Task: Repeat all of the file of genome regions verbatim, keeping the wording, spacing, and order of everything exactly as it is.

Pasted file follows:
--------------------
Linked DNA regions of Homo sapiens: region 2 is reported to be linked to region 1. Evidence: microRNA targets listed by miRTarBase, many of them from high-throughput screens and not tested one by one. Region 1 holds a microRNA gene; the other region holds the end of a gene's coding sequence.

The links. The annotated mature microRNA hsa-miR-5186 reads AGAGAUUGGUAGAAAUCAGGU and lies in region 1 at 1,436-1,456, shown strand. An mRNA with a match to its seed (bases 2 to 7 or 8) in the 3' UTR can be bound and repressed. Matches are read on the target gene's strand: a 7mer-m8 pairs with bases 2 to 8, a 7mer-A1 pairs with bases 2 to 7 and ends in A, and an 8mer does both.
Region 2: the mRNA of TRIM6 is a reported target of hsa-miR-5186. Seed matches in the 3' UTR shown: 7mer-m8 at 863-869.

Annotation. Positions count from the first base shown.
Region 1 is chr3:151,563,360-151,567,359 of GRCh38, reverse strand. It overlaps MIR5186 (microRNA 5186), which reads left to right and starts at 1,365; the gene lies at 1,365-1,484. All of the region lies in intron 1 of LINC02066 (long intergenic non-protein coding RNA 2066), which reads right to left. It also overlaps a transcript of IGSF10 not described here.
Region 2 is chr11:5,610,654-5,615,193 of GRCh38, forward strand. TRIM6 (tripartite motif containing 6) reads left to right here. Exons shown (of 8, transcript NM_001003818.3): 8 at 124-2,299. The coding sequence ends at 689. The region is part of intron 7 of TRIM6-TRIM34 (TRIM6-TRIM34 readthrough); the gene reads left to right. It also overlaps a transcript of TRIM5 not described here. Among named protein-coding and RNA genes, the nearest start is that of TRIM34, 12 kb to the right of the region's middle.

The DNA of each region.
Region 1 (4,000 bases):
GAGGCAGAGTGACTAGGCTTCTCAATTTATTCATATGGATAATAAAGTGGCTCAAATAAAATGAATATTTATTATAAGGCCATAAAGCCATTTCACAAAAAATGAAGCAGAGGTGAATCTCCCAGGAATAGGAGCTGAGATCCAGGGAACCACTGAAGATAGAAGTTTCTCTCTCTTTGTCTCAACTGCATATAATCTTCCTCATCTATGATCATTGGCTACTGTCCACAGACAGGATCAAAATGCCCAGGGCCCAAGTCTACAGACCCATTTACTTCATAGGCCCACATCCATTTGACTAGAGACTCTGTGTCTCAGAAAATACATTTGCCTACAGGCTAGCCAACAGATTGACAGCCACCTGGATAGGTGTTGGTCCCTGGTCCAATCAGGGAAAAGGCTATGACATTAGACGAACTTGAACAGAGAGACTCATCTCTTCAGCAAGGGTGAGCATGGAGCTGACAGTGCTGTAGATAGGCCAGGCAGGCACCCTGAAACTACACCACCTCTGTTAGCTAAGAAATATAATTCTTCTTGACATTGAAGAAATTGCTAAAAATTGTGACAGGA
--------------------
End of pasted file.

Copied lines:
Linked DNA regions of Homo sapiens: region 2 is reported to be linked to region 1. Evidence: microRNA targets listed by miRTarBase, many of them from high-throughput screens and not tested one by one. Region 1 holds a microRNA gene; the other region holds the end of a gene's coding sequence.

The links. The annotated mature microRNA hsa-miR-5186 reads AGAGAUUGGUAGAAAUCAGGU and lies in region 1 at 1,436-1,456, shown strand. An mRNA with a match to its seed (bases 2 to 7 or 8) in the 3' UTR can be bound and repressed. Matches are read on the target gene's strand: a 7mer-m8 pairs with bases 2 to 8, a 7mer-A1 pairs with bases 2 to 7 and ends in A, and an 8mer does both.
Region 2: the mRNA of TRIM6 is a reported target of hsa-miR-5186. Seed matches in the 3' UTR shown: 7mer-m8 at 863-869.

Annotation. Positions count from the first base shown.
Region 1 is chr3:151,563,360-151,567,359 of GRCh38, reverse strand. It overlaps MIR5186 (microRNA 5186), which reads left to right and starts at 1,365; the gene lies at 1,365-1,484. All of the region lies in intron 1 of LINC02066 (long intergenic non-protein coding RNA 2066), which reads right to left. It also overlaps a transcript of IGSF10 not described here.
Region 2 is chr11:5,610,654-5,615,193 of GRCh38, forward strand. TRIM6 (tripartite motif containing 6) reads left to right here. Exons shown (of 8, transcript NM_001003818.3): 8 at 124-2,299. The coding sequence ends at 689. The region is part of intron 7 of TRIM6-TRIM34 (TRIM6-TRIM34 readthrough); the gene reads left to right. It also overlaps a transcript of TRIM5 not described here. Among named protein-coding and RNA genes, the nearest start is that of TRIM34, 12 kb to the right of the region's middle.

The DNA of each region.
Region 1 (4,000 bases):
GAGGCAGAGTGACTAGGCTTCTCAATTTATTCATATGGATAATAAAGTGGCTCAAATAAAATGAATATTTATTATAAGGCCATAAAGCCATTTCACAAAAAATGAAGCAGAGGTGAATCTCCCAGGAATAGGAGCTGAGATCCAGGGAACCACTGAAGATAGAAGTTTCTCTCTCTTTGTCTCAACTGCATATAATCTTCCTCATCTATGATCATTGGCTACTGTCCACAGACAGGATCAAAATGCCCAGGGCCCAAGTCTACAGACCCATTTACTTCATAGGCCCACATCCATTTGACTAGAGACTCTGTGTCTCAGAAAATACATTTGCCTACAGGCTAGCCAACAGATTGACAGCCACCTGGATAGGTGTTGGTCCCTGGTCCAATCAGGGAAAAGGCTATGACATTAGACGAACTTGAACAGAGAGACTCATCTCTTCAGCAAGGGTGAGCATGGAGCTGACAGTGCTGTAGATAGGCCAGGCAGGCACCCTGAAACTACACCACCTCTGTTAGCTAAGAAATATAATTCTTCTTGACATTGAAGAAATTGCTAAAAATTGTGACAGGA